Part-time work and advancement: a study of female professional staff in Australian universities
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One focus of gender equity policies in universities has been the creation of ‘retention’ part-time work for professional staff, which allows employees to move between full-time and part-time hours at their request. This paper examines whether such ‘good’ part-time jobs can contribute to or at least not impede women’s career advancement. The paper examines the correlation between job classification and part-time work, and whether a period of part-time work acts as a significant ‘brake’ on a woman’s career trajectory. This study uses data from the 2011 Work and Careers in Australian Universities survey. Part-time work is used extensively by lower-classified women, but rarely by those in higher classifications. Part-time work stalls career advancement compared to working full-time, but this brake is reduced if a woman transitions back to full-time work.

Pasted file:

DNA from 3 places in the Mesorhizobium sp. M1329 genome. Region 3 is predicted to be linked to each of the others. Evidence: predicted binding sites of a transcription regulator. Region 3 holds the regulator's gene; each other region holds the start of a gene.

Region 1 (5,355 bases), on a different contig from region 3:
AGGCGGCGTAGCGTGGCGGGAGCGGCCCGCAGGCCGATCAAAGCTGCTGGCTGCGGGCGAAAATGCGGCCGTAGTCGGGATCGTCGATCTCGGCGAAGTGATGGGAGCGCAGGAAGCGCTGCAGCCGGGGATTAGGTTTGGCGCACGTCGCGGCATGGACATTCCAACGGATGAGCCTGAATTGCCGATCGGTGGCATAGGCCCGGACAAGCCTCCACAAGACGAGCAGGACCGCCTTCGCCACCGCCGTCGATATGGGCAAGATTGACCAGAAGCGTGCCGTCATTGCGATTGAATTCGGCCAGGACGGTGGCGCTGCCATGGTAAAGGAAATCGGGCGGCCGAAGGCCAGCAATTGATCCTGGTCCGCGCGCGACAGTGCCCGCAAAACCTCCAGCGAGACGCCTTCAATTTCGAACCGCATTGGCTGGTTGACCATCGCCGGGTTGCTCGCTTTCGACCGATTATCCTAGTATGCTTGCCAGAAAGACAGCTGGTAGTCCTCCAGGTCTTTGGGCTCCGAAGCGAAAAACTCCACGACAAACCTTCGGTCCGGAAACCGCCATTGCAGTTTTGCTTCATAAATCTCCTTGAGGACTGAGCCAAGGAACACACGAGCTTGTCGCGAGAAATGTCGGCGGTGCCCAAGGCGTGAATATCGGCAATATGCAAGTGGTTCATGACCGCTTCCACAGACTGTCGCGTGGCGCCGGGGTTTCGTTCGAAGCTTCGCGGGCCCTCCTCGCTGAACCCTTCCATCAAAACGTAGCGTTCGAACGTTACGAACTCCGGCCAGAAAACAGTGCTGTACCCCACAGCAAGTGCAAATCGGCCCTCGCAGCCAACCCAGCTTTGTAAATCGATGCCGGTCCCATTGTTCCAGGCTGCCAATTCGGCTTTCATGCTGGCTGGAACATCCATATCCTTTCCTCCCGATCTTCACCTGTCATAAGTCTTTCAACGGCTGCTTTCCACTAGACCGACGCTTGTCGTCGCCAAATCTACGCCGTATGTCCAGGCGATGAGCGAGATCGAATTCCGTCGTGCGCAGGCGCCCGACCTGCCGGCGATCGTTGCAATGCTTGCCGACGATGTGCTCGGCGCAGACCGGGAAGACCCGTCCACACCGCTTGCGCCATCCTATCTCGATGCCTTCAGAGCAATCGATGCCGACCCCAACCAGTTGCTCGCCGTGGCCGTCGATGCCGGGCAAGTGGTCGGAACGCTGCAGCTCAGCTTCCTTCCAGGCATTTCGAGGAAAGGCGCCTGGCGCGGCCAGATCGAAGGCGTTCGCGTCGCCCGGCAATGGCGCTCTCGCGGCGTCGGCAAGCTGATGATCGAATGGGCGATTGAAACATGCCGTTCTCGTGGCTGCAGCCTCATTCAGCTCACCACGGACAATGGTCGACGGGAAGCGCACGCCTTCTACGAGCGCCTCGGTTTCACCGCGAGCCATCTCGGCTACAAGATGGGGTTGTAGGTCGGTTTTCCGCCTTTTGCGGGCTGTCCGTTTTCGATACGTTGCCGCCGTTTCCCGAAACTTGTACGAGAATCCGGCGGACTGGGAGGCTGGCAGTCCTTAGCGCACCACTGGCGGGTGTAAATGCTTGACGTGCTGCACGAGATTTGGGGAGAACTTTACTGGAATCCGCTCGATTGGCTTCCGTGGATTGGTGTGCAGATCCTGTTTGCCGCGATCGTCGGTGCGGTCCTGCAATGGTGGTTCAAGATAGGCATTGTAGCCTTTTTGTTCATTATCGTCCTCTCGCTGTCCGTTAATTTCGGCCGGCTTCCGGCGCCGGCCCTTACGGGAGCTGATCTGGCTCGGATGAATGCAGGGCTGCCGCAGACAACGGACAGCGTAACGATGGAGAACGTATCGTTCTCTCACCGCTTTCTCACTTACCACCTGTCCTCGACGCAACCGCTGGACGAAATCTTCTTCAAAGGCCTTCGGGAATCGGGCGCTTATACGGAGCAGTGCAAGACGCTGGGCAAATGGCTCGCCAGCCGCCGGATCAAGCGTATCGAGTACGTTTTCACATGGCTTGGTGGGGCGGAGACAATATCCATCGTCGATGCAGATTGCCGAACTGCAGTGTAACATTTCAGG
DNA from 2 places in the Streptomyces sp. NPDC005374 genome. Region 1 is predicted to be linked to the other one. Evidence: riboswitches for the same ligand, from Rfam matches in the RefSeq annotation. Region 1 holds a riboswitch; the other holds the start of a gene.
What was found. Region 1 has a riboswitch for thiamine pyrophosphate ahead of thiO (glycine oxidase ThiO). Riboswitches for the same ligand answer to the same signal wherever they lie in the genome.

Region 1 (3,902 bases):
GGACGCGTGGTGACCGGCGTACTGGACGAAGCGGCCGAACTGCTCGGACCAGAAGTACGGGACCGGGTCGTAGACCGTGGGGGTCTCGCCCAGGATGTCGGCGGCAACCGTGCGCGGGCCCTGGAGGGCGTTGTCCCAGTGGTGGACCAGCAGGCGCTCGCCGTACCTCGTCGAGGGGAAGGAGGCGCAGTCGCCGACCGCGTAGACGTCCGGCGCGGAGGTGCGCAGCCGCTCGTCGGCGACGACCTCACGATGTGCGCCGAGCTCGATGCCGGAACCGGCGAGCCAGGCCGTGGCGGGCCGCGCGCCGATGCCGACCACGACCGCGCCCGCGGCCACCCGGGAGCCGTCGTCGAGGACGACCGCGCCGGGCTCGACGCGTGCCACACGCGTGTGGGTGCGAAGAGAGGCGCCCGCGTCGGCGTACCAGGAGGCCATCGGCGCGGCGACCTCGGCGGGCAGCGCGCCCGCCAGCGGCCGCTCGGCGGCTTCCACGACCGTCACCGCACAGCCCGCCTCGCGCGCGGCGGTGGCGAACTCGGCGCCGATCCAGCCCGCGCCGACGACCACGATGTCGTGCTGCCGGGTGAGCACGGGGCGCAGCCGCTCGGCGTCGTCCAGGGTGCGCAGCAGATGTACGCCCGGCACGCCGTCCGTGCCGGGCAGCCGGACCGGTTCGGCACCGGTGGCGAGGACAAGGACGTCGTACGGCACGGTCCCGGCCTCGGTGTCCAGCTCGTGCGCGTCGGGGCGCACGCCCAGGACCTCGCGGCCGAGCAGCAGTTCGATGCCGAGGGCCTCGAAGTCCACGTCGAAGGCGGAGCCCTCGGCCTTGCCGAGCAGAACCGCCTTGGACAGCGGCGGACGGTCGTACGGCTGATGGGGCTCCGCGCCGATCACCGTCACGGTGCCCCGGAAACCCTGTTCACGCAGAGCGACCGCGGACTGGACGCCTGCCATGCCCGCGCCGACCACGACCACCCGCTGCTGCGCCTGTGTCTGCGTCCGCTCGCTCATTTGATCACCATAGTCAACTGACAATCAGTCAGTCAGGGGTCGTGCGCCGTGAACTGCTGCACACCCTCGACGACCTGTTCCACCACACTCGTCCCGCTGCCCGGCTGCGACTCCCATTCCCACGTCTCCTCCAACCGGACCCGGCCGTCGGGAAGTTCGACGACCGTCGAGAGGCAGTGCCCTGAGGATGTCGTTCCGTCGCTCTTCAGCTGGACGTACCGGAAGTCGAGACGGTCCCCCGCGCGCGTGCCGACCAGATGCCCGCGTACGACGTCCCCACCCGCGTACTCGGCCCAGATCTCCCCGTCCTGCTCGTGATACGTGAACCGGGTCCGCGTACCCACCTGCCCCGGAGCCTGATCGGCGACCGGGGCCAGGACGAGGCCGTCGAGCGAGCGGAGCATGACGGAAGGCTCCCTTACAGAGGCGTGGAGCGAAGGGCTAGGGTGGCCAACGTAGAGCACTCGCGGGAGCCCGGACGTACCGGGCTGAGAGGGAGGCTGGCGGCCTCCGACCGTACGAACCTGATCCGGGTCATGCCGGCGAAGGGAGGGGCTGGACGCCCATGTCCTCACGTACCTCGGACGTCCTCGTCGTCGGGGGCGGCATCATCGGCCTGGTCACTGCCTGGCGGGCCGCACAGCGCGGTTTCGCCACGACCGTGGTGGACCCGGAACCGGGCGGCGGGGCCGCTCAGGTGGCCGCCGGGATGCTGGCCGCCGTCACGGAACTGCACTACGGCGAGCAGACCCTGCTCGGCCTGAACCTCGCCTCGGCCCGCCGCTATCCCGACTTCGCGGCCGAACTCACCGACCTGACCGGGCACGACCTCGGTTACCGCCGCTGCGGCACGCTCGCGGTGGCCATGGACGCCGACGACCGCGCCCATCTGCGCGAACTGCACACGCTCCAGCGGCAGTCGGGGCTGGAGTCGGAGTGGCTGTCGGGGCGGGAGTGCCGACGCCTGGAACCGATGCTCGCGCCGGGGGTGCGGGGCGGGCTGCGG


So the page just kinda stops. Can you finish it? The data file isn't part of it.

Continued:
Journal of Higher Education Policy and Management
Policy and Administration not elsewhere classified